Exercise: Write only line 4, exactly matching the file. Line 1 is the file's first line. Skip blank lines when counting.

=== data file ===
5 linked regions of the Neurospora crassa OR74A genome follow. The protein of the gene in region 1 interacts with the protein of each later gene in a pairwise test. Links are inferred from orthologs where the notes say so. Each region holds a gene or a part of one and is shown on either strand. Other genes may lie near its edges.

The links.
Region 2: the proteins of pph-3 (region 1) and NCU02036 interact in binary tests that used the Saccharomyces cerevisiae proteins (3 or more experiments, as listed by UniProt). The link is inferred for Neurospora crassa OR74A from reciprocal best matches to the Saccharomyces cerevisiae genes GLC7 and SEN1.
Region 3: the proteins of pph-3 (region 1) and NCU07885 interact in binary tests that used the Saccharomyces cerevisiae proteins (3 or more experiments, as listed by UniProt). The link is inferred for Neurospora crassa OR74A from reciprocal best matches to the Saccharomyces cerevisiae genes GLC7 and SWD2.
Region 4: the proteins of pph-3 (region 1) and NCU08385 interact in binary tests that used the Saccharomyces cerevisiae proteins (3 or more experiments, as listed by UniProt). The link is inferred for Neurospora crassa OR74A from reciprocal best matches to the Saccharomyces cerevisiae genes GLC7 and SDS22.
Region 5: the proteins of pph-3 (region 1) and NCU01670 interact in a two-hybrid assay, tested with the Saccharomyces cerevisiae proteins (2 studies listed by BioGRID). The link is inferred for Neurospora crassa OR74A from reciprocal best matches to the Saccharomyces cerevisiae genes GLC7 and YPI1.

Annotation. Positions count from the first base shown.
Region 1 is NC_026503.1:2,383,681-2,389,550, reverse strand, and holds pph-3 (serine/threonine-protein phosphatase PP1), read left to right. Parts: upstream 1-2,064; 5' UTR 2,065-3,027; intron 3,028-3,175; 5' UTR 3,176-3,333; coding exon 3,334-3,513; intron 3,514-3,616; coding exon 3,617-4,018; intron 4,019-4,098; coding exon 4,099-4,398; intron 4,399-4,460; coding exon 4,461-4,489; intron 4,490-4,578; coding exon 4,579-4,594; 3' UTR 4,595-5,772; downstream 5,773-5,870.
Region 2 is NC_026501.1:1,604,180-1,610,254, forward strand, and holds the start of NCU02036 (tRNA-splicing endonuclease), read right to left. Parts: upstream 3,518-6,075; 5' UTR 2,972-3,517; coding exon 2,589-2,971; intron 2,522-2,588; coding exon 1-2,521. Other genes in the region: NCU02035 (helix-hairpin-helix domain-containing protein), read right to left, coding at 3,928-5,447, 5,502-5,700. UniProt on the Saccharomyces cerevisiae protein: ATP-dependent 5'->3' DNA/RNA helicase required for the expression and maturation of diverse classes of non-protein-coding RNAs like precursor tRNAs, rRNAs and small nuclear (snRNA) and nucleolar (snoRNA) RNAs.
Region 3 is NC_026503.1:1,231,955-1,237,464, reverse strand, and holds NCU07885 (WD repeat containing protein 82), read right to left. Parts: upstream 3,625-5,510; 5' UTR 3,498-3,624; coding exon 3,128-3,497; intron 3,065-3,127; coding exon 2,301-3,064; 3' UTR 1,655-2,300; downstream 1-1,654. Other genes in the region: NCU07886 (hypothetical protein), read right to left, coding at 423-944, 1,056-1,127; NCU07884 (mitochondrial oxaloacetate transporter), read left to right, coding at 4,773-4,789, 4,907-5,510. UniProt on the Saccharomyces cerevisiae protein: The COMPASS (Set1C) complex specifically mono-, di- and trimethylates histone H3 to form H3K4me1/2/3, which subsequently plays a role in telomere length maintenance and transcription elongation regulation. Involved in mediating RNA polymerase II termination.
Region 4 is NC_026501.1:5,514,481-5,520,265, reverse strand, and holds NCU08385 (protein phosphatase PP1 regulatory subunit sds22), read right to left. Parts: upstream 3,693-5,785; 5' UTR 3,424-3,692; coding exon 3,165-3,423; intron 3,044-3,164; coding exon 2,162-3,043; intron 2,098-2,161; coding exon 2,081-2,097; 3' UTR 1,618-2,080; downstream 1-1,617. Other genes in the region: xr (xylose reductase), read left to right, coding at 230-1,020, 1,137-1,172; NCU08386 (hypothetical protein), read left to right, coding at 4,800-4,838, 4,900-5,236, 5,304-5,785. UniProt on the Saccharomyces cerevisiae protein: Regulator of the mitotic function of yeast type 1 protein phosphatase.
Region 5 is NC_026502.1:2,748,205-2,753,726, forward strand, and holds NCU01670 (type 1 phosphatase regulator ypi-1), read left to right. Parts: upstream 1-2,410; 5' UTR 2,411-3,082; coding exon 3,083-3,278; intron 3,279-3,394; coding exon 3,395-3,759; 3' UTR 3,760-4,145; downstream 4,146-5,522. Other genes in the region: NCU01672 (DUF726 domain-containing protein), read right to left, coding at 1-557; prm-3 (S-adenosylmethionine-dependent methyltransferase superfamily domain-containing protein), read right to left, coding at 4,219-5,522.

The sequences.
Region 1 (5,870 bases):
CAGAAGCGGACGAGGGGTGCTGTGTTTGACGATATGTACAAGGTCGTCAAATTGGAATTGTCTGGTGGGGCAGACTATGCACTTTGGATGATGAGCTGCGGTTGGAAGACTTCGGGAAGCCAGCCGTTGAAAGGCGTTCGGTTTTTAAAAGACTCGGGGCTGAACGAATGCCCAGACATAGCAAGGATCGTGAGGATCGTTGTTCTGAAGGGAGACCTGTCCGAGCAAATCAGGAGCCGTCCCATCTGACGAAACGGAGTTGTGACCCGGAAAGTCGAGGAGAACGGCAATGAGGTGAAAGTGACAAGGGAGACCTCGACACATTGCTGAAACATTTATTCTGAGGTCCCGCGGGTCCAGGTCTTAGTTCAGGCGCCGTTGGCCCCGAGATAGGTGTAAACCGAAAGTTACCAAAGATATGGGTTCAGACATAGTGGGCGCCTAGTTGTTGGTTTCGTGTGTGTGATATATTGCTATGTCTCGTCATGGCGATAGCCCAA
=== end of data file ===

Region 3: the proteins of pph-3 (region 1) and NCU07885 interact in binary tests that used the Saccharomyces cerevisiae proteins (3 or more experiments, as listed by UniProt). The link is inferred for Neurospora crassa OR74A from reciprocal best matches to the Saccharomyces cerevisiae genes GLC7 and SWD2.